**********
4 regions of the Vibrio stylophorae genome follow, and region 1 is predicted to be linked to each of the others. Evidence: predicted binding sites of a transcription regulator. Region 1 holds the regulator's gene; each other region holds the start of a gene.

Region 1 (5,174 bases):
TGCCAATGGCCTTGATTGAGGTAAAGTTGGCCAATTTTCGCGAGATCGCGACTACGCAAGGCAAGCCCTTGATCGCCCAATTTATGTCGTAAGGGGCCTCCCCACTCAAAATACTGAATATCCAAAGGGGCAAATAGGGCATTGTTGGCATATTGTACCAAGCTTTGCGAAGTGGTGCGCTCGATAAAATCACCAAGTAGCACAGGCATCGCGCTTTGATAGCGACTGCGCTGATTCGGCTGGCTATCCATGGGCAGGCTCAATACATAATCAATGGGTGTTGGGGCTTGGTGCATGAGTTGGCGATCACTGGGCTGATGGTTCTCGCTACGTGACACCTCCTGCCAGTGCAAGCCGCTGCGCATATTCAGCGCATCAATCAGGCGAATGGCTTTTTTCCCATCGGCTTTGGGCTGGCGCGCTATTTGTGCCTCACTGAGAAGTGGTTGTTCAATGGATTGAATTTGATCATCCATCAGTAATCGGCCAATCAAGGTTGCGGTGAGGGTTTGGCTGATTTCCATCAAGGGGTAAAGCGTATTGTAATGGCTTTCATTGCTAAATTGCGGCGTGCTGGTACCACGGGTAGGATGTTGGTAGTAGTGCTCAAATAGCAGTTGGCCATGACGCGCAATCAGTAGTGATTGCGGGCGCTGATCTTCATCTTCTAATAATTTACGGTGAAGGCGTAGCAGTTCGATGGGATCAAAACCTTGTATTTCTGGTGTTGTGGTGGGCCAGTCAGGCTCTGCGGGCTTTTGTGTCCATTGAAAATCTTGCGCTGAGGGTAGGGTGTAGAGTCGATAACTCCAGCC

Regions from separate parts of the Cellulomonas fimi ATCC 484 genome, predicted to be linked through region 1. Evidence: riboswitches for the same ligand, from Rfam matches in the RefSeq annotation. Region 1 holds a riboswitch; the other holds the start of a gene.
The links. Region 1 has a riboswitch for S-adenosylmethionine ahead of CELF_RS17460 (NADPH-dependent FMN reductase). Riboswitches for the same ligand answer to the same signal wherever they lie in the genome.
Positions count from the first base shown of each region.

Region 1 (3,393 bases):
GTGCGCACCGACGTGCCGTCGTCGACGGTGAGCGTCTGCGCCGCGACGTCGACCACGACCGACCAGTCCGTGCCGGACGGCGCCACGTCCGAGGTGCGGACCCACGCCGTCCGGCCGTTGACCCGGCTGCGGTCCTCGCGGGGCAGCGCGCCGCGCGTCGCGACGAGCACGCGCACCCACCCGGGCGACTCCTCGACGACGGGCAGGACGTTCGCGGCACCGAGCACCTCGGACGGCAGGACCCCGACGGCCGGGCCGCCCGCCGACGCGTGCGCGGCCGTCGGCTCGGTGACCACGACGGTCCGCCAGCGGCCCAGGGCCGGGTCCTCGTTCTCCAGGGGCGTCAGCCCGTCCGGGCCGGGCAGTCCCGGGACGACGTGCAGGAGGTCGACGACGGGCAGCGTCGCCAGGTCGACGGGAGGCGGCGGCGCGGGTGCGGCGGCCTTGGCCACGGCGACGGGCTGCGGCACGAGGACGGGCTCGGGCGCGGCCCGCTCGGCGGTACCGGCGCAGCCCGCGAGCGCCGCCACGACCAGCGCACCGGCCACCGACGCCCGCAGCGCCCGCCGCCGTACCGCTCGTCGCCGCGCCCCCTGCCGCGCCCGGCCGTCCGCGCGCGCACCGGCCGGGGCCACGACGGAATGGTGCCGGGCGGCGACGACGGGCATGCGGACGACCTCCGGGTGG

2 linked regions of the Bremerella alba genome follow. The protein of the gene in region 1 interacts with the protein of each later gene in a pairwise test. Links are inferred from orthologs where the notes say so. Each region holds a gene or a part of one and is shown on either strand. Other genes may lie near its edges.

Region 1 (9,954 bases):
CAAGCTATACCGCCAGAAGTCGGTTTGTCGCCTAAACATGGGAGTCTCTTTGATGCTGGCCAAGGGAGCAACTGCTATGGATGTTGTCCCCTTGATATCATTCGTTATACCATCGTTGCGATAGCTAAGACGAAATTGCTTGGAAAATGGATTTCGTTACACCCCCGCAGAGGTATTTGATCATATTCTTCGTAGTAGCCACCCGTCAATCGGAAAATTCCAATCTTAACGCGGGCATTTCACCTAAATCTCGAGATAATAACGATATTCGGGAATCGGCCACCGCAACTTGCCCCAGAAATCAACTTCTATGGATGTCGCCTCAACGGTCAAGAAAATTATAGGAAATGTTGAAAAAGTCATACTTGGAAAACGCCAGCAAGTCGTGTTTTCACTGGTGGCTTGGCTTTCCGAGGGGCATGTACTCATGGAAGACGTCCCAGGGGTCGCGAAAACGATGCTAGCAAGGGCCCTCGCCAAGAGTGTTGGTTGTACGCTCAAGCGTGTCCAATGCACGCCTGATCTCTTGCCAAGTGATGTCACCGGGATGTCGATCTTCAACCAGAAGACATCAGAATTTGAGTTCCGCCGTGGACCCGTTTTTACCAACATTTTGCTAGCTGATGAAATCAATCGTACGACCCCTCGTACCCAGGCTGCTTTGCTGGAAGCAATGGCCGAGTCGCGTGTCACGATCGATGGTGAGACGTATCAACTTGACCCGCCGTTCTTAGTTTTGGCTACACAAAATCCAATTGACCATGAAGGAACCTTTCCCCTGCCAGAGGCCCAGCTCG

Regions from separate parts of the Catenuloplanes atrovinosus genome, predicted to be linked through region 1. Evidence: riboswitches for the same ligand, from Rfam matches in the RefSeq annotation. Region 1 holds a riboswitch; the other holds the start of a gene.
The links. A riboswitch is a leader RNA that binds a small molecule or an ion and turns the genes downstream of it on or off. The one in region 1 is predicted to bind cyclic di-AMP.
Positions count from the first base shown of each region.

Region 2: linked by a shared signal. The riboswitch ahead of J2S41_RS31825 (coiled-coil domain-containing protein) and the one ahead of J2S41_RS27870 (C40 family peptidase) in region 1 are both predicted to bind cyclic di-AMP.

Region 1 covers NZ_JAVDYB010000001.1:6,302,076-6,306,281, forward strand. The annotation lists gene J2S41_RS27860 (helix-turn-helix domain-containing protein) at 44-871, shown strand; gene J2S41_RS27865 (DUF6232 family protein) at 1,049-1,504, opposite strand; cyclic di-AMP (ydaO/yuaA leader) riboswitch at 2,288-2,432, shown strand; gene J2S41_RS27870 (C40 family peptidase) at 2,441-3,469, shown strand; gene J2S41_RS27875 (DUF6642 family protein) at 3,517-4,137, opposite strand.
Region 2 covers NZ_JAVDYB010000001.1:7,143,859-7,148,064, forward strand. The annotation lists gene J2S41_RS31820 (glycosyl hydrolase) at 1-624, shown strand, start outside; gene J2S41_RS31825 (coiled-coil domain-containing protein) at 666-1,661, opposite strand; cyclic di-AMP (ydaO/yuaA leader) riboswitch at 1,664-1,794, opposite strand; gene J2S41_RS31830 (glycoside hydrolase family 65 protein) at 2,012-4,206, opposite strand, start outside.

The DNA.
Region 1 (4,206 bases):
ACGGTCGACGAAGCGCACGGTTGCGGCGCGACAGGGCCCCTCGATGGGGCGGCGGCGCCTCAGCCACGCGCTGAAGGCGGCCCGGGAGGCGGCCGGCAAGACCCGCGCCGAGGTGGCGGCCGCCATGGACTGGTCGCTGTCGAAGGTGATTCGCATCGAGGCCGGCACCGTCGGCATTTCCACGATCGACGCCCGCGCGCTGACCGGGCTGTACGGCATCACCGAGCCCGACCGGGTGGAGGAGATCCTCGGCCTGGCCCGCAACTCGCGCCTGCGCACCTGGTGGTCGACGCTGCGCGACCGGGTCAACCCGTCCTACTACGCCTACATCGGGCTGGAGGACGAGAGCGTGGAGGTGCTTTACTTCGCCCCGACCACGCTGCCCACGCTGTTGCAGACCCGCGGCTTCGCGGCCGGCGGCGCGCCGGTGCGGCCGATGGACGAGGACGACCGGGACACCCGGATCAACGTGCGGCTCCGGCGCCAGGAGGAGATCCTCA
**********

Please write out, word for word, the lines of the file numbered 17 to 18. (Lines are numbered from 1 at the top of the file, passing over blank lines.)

Region 2 covers NZ_JAVDYB010000001.1:7,143,859-7,148,064, forward strand. The annotation lists gene J2S41_RS31820 (glycosyl hydrolase) at 1-624, shown strand, start outside; gene J2S41_RS31825 (coiled-coil domain-containing protein) at 666-1,661, opposite strand; cyclic di-AMP (ydaO/yuaA leader) riboswitch at 1,664-1,794, opposite strand; gene J2S41_RS31830 (glycoside hydrolase family 65 protein) at 2,012-4,206, opposite strand, start outside.

The DNA.